As you depart on the highway of improvisation in search of your own voice on the guitar, the journey can be daunting. No matter what you do, it always seems you run into the same roadblocks over and over again.
These traps vary from guitar player to guitar player, but generally consist of getting stuck in a scalar, robotic style of playing. In other words, it sounds like you’re just playing scales, not music.
While this type of guitar playing is basically unavoidable in the beginning phases of learning to improvise, it doesn’t have to be your status quo. What’s more, you already have the tools to execute the concept of this lesson, which is using octaves to deviate from these scale boxes in a fluid, cohesive way.
The first step to putting this idea into action is choosing a simple lick in a scale of your choosing. It should only be a few notes, to keep things simple as you integrate this strategy. Once you have a tasty lick under your fingers, you’ll then want to discover those same notes everywhere on the guitar neck, played in the same way.
As you move from position to position, you should think of your fretboard as a map. Octaves are the beginning and end points on each little trip, but there are other notes along the way where you can stop for a bite to eat, hit the head, or take a break. You don’t necessarily have to stop at these rest areas along the way, but just keep in mind where they are–you’ll need them at some point.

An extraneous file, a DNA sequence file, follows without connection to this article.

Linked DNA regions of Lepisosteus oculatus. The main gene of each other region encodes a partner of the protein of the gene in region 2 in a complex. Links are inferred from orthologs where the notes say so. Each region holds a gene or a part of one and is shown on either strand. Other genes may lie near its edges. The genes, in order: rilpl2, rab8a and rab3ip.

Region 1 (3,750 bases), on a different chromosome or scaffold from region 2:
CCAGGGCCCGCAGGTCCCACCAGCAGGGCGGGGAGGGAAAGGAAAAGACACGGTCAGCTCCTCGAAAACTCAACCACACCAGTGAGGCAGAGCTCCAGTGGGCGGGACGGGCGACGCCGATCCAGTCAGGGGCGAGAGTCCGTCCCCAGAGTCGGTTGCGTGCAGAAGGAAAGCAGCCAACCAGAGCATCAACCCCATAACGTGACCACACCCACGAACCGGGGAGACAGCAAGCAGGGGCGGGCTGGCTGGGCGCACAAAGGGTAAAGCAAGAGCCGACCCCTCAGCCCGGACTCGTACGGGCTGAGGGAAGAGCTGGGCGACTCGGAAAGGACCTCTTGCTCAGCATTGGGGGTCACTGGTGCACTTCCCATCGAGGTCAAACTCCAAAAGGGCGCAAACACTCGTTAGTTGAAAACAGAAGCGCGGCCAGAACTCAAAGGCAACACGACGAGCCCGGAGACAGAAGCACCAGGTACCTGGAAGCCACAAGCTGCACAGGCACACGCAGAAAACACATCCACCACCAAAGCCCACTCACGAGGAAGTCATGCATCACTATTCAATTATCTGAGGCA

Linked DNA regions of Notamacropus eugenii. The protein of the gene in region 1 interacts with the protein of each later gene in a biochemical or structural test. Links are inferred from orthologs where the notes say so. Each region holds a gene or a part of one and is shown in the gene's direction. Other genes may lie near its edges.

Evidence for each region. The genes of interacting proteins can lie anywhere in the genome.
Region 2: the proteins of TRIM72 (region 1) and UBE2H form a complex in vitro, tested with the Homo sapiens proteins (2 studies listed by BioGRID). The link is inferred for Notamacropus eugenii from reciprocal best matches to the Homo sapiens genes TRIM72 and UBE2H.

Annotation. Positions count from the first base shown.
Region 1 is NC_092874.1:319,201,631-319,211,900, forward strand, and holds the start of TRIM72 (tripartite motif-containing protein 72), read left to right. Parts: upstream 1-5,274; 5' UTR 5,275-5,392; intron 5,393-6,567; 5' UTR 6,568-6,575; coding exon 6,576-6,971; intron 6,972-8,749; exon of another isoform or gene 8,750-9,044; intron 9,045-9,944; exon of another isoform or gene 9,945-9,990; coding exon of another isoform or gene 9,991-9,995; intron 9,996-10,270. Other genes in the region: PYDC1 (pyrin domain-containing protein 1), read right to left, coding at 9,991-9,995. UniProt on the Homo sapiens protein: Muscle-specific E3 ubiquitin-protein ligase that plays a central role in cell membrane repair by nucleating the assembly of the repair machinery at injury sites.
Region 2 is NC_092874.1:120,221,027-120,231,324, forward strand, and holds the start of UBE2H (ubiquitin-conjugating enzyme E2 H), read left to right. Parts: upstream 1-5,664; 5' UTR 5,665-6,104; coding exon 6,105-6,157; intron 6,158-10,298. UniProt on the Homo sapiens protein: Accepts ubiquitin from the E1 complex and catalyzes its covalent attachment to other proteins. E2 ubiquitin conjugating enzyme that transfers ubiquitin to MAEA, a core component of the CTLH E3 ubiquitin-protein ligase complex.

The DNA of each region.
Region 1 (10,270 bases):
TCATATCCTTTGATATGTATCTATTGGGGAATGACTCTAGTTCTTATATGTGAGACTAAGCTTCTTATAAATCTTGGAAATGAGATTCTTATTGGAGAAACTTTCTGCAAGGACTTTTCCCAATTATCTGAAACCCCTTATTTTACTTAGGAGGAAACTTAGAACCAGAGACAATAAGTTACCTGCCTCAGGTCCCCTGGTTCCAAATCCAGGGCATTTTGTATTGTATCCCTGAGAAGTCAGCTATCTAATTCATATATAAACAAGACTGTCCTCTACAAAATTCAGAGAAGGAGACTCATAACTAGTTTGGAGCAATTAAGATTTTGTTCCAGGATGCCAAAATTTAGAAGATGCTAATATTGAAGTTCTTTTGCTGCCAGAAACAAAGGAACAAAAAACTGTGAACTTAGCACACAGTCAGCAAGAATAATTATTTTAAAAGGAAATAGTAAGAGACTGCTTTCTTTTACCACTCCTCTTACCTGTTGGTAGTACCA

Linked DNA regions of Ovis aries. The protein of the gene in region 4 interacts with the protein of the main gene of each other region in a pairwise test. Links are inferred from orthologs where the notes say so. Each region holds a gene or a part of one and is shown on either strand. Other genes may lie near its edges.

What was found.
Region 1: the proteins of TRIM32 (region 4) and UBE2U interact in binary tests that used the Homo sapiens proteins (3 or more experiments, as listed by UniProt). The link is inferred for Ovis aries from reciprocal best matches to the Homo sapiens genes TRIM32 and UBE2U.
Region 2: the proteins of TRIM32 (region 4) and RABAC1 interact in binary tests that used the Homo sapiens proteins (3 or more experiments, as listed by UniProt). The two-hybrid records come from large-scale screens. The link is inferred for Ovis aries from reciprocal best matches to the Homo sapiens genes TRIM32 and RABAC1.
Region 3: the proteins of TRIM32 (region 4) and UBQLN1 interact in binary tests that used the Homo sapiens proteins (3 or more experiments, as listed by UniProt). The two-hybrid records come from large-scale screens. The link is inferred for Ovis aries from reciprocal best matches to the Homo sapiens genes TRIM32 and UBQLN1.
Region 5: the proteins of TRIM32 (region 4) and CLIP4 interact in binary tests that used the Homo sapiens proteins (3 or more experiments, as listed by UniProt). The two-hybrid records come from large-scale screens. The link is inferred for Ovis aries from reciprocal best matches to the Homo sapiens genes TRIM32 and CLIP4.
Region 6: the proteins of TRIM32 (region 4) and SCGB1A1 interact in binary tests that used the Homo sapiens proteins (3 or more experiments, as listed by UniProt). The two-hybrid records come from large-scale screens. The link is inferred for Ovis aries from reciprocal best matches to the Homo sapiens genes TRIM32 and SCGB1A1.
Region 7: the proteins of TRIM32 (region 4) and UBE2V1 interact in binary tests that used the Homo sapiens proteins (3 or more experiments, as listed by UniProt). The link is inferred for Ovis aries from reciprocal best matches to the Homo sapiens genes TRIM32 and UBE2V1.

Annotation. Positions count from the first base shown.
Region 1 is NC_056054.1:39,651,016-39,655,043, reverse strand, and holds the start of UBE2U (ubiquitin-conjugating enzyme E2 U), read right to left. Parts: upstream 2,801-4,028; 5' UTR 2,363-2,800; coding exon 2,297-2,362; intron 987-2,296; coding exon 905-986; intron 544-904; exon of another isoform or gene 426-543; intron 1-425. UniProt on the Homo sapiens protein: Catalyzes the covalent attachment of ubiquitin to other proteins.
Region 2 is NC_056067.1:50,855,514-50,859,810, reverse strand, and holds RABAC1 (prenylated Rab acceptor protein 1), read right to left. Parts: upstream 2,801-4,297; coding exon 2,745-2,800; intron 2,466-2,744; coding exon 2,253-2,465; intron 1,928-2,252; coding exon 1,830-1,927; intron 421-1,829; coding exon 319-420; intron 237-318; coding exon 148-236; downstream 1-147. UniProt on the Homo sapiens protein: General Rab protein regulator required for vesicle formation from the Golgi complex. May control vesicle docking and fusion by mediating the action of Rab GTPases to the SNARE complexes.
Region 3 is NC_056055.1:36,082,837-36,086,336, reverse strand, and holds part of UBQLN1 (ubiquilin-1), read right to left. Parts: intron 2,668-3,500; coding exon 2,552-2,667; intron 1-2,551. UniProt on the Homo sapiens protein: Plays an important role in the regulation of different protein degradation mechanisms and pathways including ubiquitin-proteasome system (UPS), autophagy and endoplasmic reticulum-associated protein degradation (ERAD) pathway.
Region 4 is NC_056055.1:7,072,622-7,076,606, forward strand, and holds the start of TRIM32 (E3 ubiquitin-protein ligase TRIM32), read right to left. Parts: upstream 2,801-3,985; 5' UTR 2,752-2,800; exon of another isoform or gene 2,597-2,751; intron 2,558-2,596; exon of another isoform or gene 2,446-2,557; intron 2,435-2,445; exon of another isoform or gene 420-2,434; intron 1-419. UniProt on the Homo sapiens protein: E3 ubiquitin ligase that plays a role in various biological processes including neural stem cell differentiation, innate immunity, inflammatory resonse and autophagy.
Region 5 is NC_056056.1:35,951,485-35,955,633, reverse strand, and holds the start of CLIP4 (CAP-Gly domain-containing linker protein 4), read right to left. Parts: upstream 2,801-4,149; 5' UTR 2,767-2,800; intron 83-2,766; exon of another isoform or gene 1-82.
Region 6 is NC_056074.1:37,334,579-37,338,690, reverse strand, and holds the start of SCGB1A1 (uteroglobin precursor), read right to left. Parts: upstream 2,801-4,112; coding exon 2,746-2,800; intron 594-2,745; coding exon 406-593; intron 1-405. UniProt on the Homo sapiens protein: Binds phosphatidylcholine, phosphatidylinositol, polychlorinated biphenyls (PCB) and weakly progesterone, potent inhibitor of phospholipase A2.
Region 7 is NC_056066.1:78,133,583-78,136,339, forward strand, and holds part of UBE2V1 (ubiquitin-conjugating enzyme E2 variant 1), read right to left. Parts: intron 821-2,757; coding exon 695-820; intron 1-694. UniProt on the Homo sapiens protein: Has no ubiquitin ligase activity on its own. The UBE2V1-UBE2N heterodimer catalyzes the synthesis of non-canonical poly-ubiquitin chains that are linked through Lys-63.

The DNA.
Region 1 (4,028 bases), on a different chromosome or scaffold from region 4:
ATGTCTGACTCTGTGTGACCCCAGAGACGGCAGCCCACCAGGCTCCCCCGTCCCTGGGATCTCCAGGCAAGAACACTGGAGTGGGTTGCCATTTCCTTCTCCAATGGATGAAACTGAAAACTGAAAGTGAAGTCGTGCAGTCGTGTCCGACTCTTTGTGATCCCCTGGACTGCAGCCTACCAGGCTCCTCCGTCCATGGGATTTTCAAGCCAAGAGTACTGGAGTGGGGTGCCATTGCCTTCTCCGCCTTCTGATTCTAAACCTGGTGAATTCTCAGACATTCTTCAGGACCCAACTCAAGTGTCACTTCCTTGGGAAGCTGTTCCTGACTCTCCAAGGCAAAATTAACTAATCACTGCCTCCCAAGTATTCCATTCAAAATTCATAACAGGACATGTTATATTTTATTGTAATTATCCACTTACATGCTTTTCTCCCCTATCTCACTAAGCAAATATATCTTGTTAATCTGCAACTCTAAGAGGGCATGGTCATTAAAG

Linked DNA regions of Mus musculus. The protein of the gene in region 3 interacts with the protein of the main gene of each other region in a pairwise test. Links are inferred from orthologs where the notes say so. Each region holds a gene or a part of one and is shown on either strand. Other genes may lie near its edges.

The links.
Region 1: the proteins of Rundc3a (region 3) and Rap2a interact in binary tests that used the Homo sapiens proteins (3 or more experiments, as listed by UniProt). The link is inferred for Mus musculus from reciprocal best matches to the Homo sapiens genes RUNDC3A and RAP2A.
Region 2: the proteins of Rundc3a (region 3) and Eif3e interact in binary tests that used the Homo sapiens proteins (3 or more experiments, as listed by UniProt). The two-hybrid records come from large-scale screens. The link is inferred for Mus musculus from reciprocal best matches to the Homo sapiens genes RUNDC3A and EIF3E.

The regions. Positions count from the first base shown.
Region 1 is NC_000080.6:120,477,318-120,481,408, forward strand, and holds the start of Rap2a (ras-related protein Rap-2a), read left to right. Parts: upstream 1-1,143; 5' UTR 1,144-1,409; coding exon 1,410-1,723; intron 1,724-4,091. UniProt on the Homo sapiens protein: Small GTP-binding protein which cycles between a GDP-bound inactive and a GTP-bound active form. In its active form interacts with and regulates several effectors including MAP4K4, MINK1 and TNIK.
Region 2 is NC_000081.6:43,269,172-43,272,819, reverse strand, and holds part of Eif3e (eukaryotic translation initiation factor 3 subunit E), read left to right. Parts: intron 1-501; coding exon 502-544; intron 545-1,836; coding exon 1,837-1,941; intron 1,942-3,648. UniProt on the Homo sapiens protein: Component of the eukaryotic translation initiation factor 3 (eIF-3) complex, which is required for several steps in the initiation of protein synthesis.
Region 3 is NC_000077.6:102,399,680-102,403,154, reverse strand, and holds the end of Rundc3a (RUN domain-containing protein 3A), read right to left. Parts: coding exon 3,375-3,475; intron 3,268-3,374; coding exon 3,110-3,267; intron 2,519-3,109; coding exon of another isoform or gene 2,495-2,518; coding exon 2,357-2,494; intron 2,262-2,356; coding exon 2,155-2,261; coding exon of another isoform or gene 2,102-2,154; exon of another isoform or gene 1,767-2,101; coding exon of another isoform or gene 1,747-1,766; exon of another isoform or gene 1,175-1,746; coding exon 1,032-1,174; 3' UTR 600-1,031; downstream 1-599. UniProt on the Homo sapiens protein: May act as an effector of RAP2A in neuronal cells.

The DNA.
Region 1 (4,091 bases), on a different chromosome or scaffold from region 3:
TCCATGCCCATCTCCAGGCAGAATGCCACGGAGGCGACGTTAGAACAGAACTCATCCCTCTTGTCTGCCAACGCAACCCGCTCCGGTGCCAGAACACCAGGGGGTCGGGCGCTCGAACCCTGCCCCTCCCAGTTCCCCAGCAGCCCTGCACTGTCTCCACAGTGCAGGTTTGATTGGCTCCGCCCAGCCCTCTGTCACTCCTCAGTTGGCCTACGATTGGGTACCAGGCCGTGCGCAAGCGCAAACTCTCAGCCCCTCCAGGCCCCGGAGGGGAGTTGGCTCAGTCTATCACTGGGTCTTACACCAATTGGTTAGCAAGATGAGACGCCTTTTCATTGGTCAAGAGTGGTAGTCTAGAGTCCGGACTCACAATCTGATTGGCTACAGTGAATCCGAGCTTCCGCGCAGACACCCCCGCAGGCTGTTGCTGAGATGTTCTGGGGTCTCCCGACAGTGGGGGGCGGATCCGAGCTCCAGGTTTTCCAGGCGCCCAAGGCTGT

As you get more comfortable locating these octaves in a musical context, you’ll notice your phrasing begin to develop, and all of the sudden these destinations are sounding more and more musical. Pair that notion with a few additional bridge notes from neighboring scale positions, and you’ve just shifted gears from robot to rock star.
Tyler Larson is the founder of the guitar-centric website Music Is Win. His entertaining guitar-related content receives hundreds of thousands of video views on Facebook per month, and his online guitar courses tout more than 1,500 students with a cumulative 4.7 rating on Udemy. Get in touch with Tyler on Facebook, watch more of his guitar lessons and vlogs on YouTube, and follow him on Twitter and Instagram.